CF2 and CF2DD formats
CF2 and CF2DD are the standard formats on the PCW 8256/8512: the later models use the CF2DD format only. Both formats are double density: CF2 is single sided and has 40 tracks with each 9 sectors of 512 bytes, CF2DD is double sided and has 80 tracks. The full data is:
Do note that the reserved track is a waste if the disc is not an Early Morning Start disk (that is if some kind of valid .EMS file for CP/M or LocoScript is not present on the disk). The space reserved for EMS purposes is useless with CF2DD as a standard PCW 8000 will never boot from drive B (though there are several companies, like Pinboard, that offer B drives that allow the PCW to boot from). Perhaps Amstrad already anticipated the arrival of the PCW 9000 series, on which only CF2DD is used… The data also applies to the PCW 9512 and, I guess, also to the PcW 9256, PcW 9512 and PCW 10 (although I have not seen these). The PCW 16, Anne (instead of Joyce) uses a different format - even a different operating system (from Creative Technology - the maker of MicroDesign, the excellent DTP package).
Less common formats
A disc drive, however, is not limited to a single logical format: it is common knowledge that a 3.5" 1.44mb high density drive can also read the double density 720kb disks and that the PCW drive B can read the disks from drive A (though not write). If you are interested you may want to read the details on how to customise logical formats: if not you just could suffice with this paragraph that gives you an overview of other logical formats that are often used on the PCW series. Not just for the 3" but also in 5.25" and 3.5" disc size.
This table has been taken from DISCTOOL, the excellent formatting tool from Matthijs Vermeulen (see download section). Besides these, the PCW is also capable of reading the various formats of its predecessor, the Amstrad CPC series. Do note that if you start using one of the non-standard formats you can no longer use the system utility DISCKIT and are "restricted" to DISCTOOL. DISCKIT can only deal with CF2/173kb and CF2DD/706kb. You may run into problems when using MS Dos tools like MS Oddball, the JOYCE emulator and 22DISK (the later has been provided with extended definitions to deal with SF2DD and XF2DD - see the download section).
The function of the directory is known: listing the contents and where-abouts of the files on disc. As it is on one of the first tracks of the disc and most frequently used, errors occur in this area earlier than other parts of the disc. Error messages referring to the directory often do not pose a risk to the data, which usually is fully intact: only the listing has been damaged. Data salvage is often possible and not that hard (in theory, that is…).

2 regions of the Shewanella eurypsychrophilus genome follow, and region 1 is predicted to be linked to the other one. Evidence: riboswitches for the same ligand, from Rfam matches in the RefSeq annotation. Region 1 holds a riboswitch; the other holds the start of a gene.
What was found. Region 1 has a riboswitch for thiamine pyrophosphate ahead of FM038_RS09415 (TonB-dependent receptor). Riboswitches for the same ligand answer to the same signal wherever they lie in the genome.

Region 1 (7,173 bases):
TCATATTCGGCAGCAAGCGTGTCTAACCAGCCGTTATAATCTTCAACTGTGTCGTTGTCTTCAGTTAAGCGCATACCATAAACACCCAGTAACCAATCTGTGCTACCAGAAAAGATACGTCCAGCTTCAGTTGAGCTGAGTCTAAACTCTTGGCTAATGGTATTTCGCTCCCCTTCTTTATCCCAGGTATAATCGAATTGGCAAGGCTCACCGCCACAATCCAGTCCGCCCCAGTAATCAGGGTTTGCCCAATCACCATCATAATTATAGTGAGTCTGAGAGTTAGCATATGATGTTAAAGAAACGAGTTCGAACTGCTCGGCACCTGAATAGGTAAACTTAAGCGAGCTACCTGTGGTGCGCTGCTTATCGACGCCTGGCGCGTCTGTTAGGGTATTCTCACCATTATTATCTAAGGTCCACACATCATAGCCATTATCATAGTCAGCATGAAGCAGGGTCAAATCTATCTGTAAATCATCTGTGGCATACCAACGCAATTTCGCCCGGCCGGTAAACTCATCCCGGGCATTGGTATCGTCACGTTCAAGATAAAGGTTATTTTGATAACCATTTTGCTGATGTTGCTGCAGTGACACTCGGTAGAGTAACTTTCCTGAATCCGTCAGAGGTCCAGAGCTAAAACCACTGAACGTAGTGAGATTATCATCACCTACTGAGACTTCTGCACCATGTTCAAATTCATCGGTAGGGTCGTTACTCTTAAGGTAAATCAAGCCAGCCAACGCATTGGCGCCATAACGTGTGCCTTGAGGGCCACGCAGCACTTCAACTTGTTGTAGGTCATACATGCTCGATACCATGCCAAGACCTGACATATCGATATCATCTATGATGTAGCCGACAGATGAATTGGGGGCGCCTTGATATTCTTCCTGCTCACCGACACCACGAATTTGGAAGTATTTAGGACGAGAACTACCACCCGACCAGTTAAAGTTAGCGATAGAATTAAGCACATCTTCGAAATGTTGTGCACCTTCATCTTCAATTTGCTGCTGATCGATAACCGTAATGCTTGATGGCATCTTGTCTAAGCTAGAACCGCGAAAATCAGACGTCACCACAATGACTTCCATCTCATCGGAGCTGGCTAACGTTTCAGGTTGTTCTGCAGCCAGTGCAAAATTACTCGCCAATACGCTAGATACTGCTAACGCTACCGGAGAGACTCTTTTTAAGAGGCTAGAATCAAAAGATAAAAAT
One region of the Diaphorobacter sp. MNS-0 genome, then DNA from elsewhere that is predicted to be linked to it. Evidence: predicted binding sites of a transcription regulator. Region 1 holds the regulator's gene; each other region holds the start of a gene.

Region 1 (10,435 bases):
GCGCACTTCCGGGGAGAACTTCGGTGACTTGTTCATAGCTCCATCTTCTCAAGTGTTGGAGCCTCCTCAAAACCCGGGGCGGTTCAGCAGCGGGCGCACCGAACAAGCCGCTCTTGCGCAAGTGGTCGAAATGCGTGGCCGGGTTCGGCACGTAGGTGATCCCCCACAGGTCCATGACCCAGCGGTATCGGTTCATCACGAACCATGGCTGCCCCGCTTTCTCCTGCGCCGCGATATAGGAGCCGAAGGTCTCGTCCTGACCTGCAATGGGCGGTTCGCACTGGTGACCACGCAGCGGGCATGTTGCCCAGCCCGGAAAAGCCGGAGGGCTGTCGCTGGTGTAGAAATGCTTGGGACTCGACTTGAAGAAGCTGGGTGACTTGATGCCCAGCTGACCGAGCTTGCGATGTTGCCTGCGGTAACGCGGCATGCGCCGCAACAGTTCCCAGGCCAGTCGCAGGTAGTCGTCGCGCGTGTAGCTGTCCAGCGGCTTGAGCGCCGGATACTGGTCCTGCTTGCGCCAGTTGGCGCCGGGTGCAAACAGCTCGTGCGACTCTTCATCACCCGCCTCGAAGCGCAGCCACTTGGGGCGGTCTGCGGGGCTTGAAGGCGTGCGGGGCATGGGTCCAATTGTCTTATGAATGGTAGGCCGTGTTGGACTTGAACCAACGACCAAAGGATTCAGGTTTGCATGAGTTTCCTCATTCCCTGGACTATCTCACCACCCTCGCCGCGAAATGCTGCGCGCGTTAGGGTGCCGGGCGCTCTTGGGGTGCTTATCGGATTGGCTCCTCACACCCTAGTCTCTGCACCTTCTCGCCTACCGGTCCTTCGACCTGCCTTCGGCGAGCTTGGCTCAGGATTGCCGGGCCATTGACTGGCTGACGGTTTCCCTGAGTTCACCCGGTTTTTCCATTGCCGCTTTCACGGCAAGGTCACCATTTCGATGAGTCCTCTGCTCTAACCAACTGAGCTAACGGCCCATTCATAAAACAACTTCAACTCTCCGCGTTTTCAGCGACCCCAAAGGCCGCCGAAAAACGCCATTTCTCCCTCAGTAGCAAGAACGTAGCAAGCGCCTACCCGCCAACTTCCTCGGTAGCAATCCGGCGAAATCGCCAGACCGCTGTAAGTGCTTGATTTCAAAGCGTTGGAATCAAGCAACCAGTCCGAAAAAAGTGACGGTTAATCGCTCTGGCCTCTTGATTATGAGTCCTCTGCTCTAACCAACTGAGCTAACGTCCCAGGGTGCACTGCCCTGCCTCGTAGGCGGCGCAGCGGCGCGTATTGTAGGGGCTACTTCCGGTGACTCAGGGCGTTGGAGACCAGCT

The directory only contains data on the data (files):
Disc is Double Density, Double Sided, 96 tpi (80-track)
Physical Sector Sequence for Head 1, Track 0 (9 Sectors)
(Decimal) : 1 6 2 7 3 8 4 9 5
(Hex) : 1 6 2 7 3 8 4 9 5
Probable gap sizes : Gap3 (Format) = 90 Gap3 (R/W) = 46
Sector 1 is 512 (&0200) bytes. C=&00, H=&01, R=&01, N=&01
Head = 1, Track = 0, Sector = 1
Addr : 00 01 02 03 04 05 06 07 08 09 0A 0B 0C 0D 0E 0F 0123456789ABCDEF
0000 : 00 42 41 53 49 53 20 20 20 4d 44 54 00 00 00 6D .BASIS MDT...m
0010 : 04 00 05 00 06 00 07 00 08 00 09 00 0A 00 00 00 ................
0020 : 00 42 41 53 49 53 31 20 20 4D 44 54 00 00 00 80 .BASIS1 MDT....
0030 : 0B 00 0C 00 0D 00 0E 00 0F 00 10 00 11 00 12 00 ................
0040 : 00 42 41 53 49 53 31 20 20 4D 44 54 01 00 00 48 .BASIS1 MDT...H
0050 : 13 00 14 00 15 00 16 00 17 00 00 00 00 00 00 00 ................
0060 : 00 44 49 52 44 41 54 20 20 53 43 52 00 00 00 80 .DIRDAT SCR....
0070 : 18 00 19 00 1A 00 1B 00 1C 00 1D 00 1E 00 1F 00 ................
A)nalyse Disc Format H)ead no. T)rack no. S)ector no.
R)ead sector E)dit sector W)rite sector EXIT to end
¬ Prev Sector ¯ Prev Track ® Next Sector Next Track
- Display previous part of sector + Display next part of sector
Select : n
Almost all disk editors look alike: this is Moonstone's Multiformat. A header with information on the logical format (shown is a CF2DD): a main field displaying the data of the disk and the lower part of the screen showing the keys to use. The main section shows the first half of a 512 bytes sector with line numbers on the left, hexadecimal display in the middle and ASCII display on the right.
In the picture 4 directory entries are present, each spanning two lines of 32 bytes. Relevant information can be obtained from both the hexadecimal as well as the ASCII display (not that where a . is displayed in ASCII, most likely there is no equivalent ASCII character to display). The first part of an entry looks like this:
The second part of the directory entry reads:
Knowledge of the filing system is a must when solving disk errors. When you experience problems with disk data you have to combine several issues of the information on disk formats as well as your own estimates on the file.
Here are some tips and hints:
Easily said, but harder done. The easy way out, when facing disc errors, is to consult an expert on the field.